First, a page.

From The History of
Stonington, CT 1690 - 1900
by Richard Anson Wheeler
Press of the Day Publishing company 1900
Pages 288 - 292
Submitted by: Larry Chesebro'
WILLIAM CHESEBROUGH, the first white man who made what is now Stonington, in Connecticut, his permanent place of abode, was born in Boston, Lincolnshire, England, in the year 1594, where he m. Anna Stevenson, December 6th, 1620. He was a gunsmith, and worked at his trade in England, and in this country, until he came to Stonington in 1649, when he changed his occupation to that of farming and stock raising, occupying and improving the large grants of land given him by the town of Pequot, now New London.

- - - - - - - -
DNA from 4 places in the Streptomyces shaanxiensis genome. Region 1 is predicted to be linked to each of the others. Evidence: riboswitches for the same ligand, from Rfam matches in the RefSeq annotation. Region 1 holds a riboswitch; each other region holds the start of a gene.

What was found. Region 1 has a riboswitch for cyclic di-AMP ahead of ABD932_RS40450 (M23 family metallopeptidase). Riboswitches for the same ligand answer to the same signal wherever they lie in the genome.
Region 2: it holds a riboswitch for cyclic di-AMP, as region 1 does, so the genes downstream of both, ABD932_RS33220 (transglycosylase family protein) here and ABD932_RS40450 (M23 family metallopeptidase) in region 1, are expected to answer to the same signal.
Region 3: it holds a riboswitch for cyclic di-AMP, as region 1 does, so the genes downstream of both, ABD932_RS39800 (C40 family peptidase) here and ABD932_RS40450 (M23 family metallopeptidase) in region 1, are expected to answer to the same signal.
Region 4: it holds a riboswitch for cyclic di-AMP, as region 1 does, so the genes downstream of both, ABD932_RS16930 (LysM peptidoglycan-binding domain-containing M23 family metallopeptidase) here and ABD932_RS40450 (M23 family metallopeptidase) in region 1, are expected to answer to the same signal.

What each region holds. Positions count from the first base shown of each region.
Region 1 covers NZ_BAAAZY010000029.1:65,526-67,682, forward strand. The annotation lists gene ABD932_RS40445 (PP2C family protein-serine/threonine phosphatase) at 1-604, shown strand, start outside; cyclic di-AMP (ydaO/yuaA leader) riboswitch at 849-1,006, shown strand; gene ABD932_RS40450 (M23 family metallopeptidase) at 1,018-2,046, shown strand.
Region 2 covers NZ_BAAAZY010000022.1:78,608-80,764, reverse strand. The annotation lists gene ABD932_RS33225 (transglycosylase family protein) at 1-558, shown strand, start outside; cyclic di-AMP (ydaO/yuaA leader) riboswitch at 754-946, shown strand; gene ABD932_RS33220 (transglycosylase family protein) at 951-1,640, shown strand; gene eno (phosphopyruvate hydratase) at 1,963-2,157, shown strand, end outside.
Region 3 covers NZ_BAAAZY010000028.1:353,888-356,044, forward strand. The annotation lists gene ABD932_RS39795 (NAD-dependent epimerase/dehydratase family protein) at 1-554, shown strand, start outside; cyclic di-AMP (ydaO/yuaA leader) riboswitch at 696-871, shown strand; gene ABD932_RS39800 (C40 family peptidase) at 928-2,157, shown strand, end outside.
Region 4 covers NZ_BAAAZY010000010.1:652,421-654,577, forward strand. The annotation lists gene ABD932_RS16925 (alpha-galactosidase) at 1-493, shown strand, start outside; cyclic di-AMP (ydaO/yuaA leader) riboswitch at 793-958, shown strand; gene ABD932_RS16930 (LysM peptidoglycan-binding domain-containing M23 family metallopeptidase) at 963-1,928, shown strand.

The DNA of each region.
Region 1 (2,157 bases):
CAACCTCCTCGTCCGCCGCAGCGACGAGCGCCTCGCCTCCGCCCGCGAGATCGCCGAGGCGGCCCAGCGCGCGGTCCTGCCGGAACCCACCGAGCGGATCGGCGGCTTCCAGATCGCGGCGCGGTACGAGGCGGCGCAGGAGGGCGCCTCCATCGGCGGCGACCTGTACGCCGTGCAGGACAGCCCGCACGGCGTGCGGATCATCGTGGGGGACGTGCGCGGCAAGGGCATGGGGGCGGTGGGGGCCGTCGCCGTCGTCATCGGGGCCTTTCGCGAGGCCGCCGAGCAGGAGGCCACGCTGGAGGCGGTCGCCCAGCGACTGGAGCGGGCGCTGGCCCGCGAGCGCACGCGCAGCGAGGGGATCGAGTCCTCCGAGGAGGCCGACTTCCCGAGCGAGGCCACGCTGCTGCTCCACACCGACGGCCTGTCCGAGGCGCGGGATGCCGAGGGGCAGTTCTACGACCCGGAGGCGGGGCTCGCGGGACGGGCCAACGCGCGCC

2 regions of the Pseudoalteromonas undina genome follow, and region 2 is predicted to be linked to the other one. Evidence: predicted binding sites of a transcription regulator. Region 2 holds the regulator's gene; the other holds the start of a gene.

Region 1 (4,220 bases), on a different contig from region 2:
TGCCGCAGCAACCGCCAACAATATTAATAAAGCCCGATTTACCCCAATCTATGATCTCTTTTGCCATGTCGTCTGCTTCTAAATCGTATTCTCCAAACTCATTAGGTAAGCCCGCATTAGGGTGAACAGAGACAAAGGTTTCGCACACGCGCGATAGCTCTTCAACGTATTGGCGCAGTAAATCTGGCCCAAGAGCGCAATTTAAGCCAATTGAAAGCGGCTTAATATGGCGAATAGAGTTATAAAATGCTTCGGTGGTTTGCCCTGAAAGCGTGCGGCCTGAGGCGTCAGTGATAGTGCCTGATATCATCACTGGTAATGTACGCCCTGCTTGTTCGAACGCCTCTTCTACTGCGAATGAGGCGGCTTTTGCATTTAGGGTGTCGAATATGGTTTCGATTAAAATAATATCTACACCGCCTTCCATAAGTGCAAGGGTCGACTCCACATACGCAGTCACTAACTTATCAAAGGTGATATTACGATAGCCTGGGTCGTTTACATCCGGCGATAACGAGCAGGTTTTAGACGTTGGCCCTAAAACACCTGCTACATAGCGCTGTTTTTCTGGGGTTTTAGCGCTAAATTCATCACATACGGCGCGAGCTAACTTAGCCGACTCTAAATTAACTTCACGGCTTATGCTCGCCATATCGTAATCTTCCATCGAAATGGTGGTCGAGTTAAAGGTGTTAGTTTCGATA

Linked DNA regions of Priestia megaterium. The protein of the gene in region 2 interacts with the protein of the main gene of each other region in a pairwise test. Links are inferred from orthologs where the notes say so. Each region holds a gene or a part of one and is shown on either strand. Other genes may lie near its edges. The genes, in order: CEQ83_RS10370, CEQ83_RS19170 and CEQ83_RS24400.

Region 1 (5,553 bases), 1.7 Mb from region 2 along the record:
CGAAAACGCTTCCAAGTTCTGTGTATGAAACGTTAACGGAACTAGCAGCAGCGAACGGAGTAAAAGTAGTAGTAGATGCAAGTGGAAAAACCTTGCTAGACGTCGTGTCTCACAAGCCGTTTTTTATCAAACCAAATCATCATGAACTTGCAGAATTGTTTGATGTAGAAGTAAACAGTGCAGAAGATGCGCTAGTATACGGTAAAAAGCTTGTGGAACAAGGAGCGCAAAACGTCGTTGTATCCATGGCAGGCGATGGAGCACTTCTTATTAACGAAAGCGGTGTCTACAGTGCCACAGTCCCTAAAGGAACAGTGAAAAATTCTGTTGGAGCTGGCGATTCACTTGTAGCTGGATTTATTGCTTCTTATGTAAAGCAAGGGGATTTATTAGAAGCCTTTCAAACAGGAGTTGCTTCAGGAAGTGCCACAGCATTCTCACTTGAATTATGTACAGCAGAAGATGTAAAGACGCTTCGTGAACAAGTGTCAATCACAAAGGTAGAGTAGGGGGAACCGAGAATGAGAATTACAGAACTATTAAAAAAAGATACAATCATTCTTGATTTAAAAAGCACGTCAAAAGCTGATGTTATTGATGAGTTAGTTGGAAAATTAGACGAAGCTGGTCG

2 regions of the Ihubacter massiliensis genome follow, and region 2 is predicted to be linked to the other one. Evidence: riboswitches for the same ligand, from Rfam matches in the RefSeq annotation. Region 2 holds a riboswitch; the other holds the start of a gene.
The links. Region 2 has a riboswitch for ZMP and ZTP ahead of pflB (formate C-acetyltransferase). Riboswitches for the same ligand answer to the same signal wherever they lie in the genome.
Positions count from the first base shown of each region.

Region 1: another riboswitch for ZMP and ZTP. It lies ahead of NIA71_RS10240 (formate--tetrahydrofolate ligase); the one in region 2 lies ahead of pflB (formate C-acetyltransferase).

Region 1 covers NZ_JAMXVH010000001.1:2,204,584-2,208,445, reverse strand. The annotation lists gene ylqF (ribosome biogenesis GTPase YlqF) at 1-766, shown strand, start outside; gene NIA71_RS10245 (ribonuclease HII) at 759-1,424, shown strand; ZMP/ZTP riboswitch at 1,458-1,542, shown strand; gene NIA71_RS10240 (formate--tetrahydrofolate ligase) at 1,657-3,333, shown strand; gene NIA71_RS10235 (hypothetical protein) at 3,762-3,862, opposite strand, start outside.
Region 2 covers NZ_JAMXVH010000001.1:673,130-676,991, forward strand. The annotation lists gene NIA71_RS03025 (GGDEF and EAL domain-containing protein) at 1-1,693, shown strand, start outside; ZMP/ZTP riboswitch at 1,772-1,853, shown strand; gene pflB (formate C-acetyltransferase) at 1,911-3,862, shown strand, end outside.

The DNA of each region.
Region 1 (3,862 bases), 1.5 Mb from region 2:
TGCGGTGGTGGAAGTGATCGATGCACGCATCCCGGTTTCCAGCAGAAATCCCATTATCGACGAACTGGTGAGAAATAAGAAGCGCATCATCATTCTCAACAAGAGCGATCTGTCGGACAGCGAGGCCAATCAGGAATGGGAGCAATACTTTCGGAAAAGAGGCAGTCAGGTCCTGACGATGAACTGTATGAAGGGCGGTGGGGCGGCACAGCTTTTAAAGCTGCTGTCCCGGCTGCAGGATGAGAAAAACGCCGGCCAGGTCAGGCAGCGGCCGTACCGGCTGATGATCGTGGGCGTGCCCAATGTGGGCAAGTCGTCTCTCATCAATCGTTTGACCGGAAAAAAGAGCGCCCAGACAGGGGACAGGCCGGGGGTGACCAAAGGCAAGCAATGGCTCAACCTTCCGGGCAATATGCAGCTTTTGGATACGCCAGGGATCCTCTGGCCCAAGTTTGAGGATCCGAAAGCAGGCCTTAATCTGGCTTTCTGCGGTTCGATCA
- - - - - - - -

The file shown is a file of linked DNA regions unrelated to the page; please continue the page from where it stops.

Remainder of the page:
In the early part of the year 1630, he joined a large party of immigrants who came with John Winthrop, Esq., to this country. Mr. Chesebrough located himself in Boston, Mass., and soon after became a member of the first church. He was admitted a freeman of the Massachusetts Colony in May 1631, and afterwards took an active part in public affairs. In 1632, Mr. Chesebrough was elected as "one of two" from Boston to unite with two from every plantation to confer with the court about raising a public stock, and "Prince" in his "Annals" says that this seems to pave the way for a house of representation in the General Court.